Search Engine Positioning
How to improve the positioning of your site on the major search engines, without it taking over your life
Updated January 15, 2011
This guide covers all aspects of search engine positioning and optimization. It can be used as the basis for planning an online campaign that will have a significant effect on the visibility of a website.
For more detailed information, particularly about search engine algorithms, there is a Search Engine Marketing FAQ in preparation.
If you have any feedback, please do get in touch at danny AT sofer.com.
Search Engine Positioning : Summary
1. Define your business
A successful search engine marketing campaign starts not with the engines, but with your own site and with the site's users (i.e. your customers). There is not a lot of point attempting to seed the engines with links to your site unless you are clear about the services that you offer and who those services are aimed at.
Once you are clear about who your site is for and what it offers, you are in a position to start.
2. Set targets for your campaign
Before embarking on any marketing campaign, online or otherwise, you should have a clear idea of what you hope to achieve. It may be to increase traffic to your site, to receive more enquiries from site visitors, or to increase the value of new orders.
Regardless of the size of your budget, costs should be commensurate with results, so you should have some idea of the value of achieving your business goals. As a minimum, it will be useful to set a maximum value for each new visitor to your site.
3. Translate your business definitions into search phrases
Well-chosen keywords are the pivotal part of any search engine marketing campaign. The aim is to accurately anticipate the search phrases likely to be used by potential users of your site.
Think about what defines your site and also what differentiates it from other sites; what words define your content, your service, it's location, potential users, and their interests.
Make a list of words and phrases that describe your service. Try them out in search engines to see what sort of results get returned. View the sites of leading competitors in your field and look out for useful words in the text of their pages.
4. Structure your site around your search phrases
Separate content into clearly defined pages and sections that are representative of your site's most important themes, as identified by your search phrases.
Sketch out a map of your site, with pages categorized into sections. Each page should be given a title that reflects the search terms that you are targeting for that page. This map can act as the basis for your site.
Try not to bury content too deeply within your site. Create navigation links that minimise the number of clicks required to get from one page of a site to another. For sites of, say, a hundred pages or so, it should be easy to ensure that no page is more than two clicks away from any other.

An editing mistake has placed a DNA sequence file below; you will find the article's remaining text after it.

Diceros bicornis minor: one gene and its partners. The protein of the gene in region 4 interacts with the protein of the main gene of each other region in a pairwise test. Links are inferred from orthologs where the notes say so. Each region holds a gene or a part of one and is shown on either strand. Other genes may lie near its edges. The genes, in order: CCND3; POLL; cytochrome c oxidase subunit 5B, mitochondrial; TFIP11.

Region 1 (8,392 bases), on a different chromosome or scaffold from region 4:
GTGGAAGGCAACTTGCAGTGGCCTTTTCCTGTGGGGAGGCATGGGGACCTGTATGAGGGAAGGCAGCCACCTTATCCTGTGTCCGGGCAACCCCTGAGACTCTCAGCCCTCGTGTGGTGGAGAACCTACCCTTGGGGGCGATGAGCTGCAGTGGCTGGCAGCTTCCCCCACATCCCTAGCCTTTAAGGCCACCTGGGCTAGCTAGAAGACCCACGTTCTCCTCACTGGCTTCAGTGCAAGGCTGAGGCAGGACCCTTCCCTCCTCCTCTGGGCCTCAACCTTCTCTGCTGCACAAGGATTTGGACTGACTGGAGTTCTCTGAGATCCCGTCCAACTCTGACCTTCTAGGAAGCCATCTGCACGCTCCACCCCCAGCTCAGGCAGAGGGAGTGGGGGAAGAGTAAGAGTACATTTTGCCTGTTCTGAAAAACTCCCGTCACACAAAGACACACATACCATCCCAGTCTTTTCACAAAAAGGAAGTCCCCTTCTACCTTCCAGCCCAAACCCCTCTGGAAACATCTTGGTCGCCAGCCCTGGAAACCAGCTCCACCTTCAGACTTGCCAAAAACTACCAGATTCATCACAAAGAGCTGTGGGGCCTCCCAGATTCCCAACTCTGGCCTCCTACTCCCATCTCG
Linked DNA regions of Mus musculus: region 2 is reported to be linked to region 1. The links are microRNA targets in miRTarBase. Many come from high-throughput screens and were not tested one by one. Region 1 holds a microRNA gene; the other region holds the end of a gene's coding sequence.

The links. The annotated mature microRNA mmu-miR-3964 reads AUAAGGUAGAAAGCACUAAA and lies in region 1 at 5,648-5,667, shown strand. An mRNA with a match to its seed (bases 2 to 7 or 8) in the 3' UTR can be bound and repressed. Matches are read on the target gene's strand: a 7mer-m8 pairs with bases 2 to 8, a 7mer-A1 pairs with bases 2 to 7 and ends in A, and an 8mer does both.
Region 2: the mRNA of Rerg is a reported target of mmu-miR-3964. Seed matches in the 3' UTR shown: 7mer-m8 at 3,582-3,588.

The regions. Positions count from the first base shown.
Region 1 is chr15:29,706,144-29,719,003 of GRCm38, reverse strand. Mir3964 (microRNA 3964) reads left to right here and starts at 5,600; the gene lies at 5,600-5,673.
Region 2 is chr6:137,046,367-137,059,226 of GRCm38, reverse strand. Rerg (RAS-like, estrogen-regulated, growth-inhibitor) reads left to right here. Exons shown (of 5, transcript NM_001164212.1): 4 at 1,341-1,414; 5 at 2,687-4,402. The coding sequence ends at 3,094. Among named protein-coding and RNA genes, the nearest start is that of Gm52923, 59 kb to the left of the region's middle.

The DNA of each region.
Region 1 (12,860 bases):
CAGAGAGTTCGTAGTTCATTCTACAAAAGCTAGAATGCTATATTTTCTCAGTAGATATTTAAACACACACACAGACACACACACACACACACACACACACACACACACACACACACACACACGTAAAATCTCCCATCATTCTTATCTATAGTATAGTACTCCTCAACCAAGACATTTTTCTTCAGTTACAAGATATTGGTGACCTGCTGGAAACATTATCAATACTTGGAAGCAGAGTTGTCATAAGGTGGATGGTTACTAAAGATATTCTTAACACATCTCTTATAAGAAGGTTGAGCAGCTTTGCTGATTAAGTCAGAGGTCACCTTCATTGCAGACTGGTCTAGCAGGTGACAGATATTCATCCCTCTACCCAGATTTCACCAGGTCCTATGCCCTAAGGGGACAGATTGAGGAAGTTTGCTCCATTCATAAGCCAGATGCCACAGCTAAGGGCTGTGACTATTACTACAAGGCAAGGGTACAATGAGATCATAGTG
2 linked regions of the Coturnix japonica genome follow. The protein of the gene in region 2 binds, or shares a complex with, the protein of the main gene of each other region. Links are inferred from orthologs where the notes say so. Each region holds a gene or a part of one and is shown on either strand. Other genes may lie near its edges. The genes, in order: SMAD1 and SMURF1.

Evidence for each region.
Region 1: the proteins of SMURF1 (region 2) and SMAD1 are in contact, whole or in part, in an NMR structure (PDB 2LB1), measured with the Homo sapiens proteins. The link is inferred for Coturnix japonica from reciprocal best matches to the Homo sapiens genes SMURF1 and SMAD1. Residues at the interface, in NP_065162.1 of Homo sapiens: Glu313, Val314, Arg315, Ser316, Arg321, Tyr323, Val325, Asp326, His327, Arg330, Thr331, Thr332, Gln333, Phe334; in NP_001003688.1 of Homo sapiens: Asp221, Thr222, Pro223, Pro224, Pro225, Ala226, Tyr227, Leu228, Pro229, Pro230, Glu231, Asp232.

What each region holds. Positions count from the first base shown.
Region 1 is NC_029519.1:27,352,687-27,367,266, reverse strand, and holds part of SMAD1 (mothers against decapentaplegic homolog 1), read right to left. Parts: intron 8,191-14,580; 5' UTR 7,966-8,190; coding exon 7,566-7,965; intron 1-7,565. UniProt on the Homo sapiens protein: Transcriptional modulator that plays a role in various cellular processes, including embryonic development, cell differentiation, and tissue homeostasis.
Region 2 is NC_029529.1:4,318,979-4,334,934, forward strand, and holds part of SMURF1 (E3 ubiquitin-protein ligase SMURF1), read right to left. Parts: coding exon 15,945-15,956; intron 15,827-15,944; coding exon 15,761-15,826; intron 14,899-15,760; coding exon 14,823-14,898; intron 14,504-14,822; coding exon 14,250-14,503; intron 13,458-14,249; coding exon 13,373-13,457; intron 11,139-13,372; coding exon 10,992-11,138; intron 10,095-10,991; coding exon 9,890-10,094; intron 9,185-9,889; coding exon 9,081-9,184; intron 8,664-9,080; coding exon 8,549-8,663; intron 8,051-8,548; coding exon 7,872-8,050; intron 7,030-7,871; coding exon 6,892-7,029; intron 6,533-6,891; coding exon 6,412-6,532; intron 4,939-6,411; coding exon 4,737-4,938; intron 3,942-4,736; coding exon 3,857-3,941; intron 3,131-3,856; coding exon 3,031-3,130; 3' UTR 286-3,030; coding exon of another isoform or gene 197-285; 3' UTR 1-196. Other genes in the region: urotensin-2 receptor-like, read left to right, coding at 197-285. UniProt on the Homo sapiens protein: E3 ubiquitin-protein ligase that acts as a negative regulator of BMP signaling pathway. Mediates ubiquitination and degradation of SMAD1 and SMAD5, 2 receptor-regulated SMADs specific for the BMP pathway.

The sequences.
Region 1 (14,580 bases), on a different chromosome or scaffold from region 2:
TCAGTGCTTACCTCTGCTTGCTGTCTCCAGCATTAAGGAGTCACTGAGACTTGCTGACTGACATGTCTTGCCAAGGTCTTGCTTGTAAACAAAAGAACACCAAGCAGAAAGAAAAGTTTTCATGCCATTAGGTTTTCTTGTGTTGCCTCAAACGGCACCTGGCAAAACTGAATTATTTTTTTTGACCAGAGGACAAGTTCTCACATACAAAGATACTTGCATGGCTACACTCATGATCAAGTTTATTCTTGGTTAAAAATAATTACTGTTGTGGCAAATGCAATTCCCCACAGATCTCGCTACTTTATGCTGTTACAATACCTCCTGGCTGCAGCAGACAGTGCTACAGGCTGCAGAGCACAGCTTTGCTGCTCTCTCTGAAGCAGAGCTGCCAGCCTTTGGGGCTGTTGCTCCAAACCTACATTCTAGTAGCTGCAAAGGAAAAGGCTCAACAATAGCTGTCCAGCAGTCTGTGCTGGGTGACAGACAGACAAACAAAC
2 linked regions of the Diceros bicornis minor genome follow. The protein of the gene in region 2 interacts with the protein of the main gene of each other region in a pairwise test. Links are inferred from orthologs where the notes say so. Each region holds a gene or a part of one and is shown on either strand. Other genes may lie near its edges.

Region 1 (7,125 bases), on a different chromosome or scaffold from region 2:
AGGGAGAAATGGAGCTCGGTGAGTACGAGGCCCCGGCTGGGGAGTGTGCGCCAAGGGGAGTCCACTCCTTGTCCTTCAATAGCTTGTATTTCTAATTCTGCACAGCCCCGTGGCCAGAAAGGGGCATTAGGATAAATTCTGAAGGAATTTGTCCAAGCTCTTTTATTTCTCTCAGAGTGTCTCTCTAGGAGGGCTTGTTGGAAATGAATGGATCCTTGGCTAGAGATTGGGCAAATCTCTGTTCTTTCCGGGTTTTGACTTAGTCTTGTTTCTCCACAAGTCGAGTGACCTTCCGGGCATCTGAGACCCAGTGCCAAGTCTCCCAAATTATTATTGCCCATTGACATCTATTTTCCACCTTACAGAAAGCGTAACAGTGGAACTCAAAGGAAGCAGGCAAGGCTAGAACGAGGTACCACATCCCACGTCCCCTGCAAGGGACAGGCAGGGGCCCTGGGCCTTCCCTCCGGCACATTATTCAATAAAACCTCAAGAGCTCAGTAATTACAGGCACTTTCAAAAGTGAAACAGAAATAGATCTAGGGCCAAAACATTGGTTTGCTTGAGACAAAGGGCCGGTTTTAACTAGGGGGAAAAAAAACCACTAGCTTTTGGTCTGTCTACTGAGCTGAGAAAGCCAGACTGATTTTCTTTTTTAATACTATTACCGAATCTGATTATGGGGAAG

Add a site map to your site with links to every page (for larger sites this can be broken up into sections).
These measures will make it easier for search engine spiders to find all your pages (it should help your users, too).
If your site contains content that is unrelated (perhaps because the site is used for two separate businesses, or because it is used for both personal and commercial use), then split it up into separate domains.
If your site offers services to users in geographically disparate regions, consider country-specific domains. This will make it easier to target the appropriate categories of Yahoo and other directories.
5. Design your pages to attract search engine traffic
The document TITLE has the most significant effect on the visibility of a page. Not only will it have a direct effect on the ranking of a page, but it is the text that will be presented in search results. Make it short and relevant. Use words that reflect the theme of the page (i.e. the search phrase) and that will make your title stand out. Avoid prefacing your title with the words "Welcome to..." and resist the temptation to place your company name in the title of every page. Aim for the editorial brevity of a newspaper headline.
Use the DESCRIPTION meta-tag, because by default this is what will accompany your entry in the results of many search engines. Make it short - about 150 characters or so - to ensure that it does not get truncated in search results, and make it interesting. Reiterate the TITLE and expand on the search phrase that you are targeting.
Use the KEYWORDS meta-tag. Not all seach engines will use it, because of the potential for abuse, but its inclusion is strongly recommended on each page of your site. It should be used to reiterate the words used in the title and description, including synonyms, plurals, regional variations and even common mis-spellings. Use all lower case (because most searches do); don't use commas (they are unnecessary); and don't repeat words more than once or twice (because some search engines penalise excessive repetition).
The over-enthusiastic use of search terms in your TITLE, DESCRIPTION and KEYWORDS tags is self-defeating and is likely to dilute the rank of your site; it is usually better for a page to appear near the top of one search query than for it to appear lower down on several.
The first content that appears on every page should be a heading that reiterates the text of the TITLE. This should be followed by a repeat of the DESCRIPTION, and then the text that describes the main theme of the page. For all search engines, and particularly those that ignore meta-tags, the use of relevant text is essential. If you keep your pages on-topic, mindless repetition of keywords should not be necessary, although it is important that the key search words appear frequently in your text, particularly in the first couple of hundred words, and particularly in permutations that echo likely search phrases.
Make sure that navigation links and other text do not appear above your main text in the HTML source of your pages. If pages are designed with supplementary text in the left margin, then the rowspan tag can be used to move the main text to the top of the page. Alternatively, use a style sheet to get a similar effect.
When linking to a page on your site, use the TITLE of the page as the link text. For search engines that measure the relevance of links, this is likely to help reinforce the relevance of the page to the search terms used in the TITLE.
Images will be largely ignored by search engines (although some will recognise ALT tags), so you can safely use them anywhere on the page. You may want to use images for top-level navigation, but don't use them for links to important content pages (e.g. product descriptions); use text instead. This helps the search engines; it also makes it much easier to add new pages to your site over time.
Don't use frames. Some indexing agents will still ignore your frameset and go straight to the "your browser does not support frames" message. Furthermore, if you do manage to get your pages indexed, visitors to your site are likely to be referred to an orphaned frame lacking the navigational structure carefully constructed for it.